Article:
Recently Read↑

So over the past few days I’ve begun reading a really good book, well, actually a lot of really good books. Once I finish them I intend to post a full review, but in the mean time I thought I’d share just a few of my “Recently Read” quotes.

From the book Bonhoeffer: Pastor, Martyr, Prophet, Spy:

In this lecture, Bonhoeffer tipped one sacred cow after the other. Having dealt with the idea of Christ as no mere great ethicist, he proceeded to explain the similarity of the Christian religion to other religions. Then he came to his main point: the essence of Christianity is not about religion at all, but about the person of Christ.(location 1875)

When this is missed, or misunderstood it becomes another Gospel. This has been a problem within the church since its earliest days and one that Paul (Galatians, Philippians) and John (1 John) and Peter (2 Peter) all dealt with.

“Factually speaking,” he said, “Christ has given scarcely any ethical prescriptions that were not to be found already with the contemporary Jewish rabbis or in pagan literature.” Christianity was not about a new and better set of behavioral rules or about moral accomplishment. He must have shocked some of his listeners, but his logic was undeniably compelling. He then aggressively attacked the idea of “religion” and moral performance as the very enemies of Christianity and of Christ because they present the false idea that somehow we can reach God through our moral efforts. (location 1879)

The Gospel strikes at the heart of the idea that man can reach God through his own efforts.

He differentiated between Christianity as a religion like all the others—which attempt but fail to make an ethical way for man to climb to heaven of his own accord—and following Christ, who demands everything, including our very lives.(location 1899)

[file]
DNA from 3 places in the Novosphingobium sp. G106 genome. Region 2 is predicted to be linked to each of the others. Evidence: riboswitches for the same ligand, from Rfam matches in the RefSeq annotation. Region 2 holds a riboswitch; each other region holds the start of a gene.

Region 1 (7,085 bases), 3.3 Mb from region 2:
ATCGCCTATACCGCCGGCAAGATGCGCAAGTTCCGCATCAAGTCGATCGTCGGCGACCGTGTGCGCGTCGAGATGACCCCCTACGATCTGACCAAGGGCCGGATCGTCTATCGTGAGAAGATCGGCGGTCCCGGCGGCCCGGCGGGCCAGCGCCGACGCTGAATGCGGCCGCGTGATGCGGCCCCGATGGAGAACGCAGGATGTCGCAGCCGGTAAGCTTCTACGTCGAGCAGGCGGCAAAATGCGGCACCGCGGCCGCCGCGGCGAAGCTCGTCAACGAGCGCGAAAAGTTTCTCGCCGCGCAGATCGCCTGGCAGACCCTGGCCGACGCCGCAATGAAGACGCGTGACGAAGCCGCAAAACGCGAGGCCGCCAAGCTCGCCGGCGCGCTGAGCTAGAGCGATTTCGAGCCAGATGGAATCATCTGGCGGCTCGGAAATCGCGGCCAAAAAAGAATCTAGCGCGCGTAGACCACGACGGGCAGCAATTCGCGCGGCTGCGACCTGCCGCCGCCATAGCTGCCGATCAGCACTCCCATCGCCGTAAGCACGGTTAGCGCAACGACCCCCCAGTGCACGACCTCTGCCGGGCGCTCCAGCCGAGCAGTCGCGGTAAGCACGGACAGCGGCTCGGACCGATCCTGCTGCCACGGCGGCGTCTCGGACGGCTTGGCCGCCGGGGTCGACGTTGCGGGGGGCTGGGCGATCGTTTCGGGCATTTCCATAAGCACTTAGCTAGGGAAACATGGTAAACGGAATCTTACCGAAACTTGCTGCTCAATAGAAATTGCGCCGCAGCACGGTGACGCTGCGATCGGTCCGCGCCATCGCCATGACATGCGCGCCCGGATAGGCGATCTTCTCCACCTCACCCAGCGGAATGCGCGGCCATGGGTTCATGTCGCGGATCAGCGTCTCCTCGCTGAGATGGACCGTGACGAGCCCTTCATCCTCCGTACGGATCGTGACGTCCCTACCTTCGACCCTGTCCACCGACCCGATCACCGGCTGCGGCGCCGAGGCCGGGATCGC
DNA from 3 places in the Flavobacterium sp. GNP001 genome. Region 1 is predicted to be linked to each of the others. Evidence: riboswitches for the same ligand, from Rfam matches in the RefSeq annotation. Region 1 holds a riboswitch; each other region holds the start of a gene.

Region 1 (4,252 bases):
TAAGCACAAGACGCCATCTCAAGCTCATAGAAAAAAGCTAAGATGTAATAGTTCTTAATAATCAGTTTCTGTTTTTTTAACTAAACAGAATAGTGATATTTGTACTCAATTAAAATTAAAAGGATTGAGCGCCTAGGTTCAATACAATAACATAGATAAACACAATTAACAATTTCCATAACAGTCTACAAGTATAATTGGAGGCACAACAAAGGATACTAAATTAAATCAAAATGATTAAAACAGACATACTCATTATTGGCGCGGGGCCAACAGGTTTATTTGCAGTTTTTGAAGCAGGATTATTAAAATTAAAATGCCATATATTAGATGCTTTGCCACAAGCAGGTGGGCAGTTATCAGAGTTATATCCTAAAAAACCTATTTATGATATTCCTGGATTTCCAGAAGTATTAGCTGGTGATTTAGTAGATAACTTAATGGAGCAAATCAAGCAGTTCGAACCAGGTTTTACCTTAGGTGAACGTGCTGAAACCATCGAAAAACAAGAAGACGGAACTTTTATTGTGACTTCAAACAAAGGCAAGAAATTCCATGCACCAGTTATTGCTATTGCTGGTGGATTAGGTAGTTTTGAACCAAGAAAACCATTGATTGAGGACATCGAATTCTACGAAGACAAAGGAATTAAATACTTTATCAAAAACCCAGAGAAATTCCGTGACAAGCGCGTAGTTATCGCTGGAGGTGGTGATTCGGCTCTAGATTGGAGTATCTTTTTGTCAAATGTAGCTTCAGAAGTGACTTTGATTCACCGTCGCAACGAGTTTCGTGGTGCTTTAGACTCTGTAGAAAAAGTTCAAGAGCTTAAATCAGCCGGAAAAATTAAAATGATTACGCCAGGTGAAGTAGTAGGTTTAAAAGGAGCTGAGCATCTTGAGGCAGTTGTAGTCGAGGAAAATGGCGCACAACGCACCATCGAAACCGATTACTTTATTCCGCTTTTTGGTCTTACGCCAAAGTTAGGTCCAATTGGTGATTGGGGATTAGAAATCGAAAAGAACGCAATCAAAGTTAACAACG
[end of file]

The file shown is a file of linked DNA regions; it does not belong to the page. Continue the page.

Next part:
This is discipleship as Jesus defines it and Bonhoeffer would go on to expound upon this theme in other writings in his life.

There was an oddly prophetic aspect to the whole thing. But the speech didn’t mention politics or current events. Indeed, it was a philosophy lecture, but it spoke more clearly about the political situation than a thousand political speeches.(location 2921)

A sign of an insightful thinker is that he is able to address not merely the current events but the philosophical undercurrents that have created the present situation, this is much more meaningful and lasting.

From the book The Millennials: Connecting to America’s Largest Generation:

Many Millennials thus really don’t know another world other than one where they pursue education without question.(location 441)


Three out of four Millennials would like a leader to come beside them and teach them leadership skills. We value a leader who is willing to take his or her time to teach skills that otherwise may not be learned.(location 708)


The most accessible way to reach a Millennial is by text. I text-message more often than I actually call someone. (location 758)

There are plenty more quotes that I could share but I’ll quit now. Bonhoeffer especially has given me a lot to think about and I hope to post a longer article dealing with one of his themes in the near future.


English Identity→

This evening I finally began Ed Husain‘s book The Islamist. I’m really excited about it and already have profited from just the first few pages. In those pages came across this quote that I found interesting concerning cultural identity. There are some cultures that seem to be in a constant quest to define themselves. Paxman says the opposite is a sign of confidence.

It is a mark of self-confidence: the English have not spent a great deal of time defining themselves because they haven’t needed to. Is it necessary to do so now?
– Jeremy Paxman, British author and broadcaster


How to Live and Die↑

Mere existence is not life; the art of living, truly, really, and joyfully living, it is not given to all men to know. To teach men how to live and how to die, is the aim of all useful religious instruction. – C.H. Spurgeon

Great quote I heard shared this evening from the Christian theologian Charles Spurgeon. It truly expresses one of the universal elements of theology – whatever shape that takes.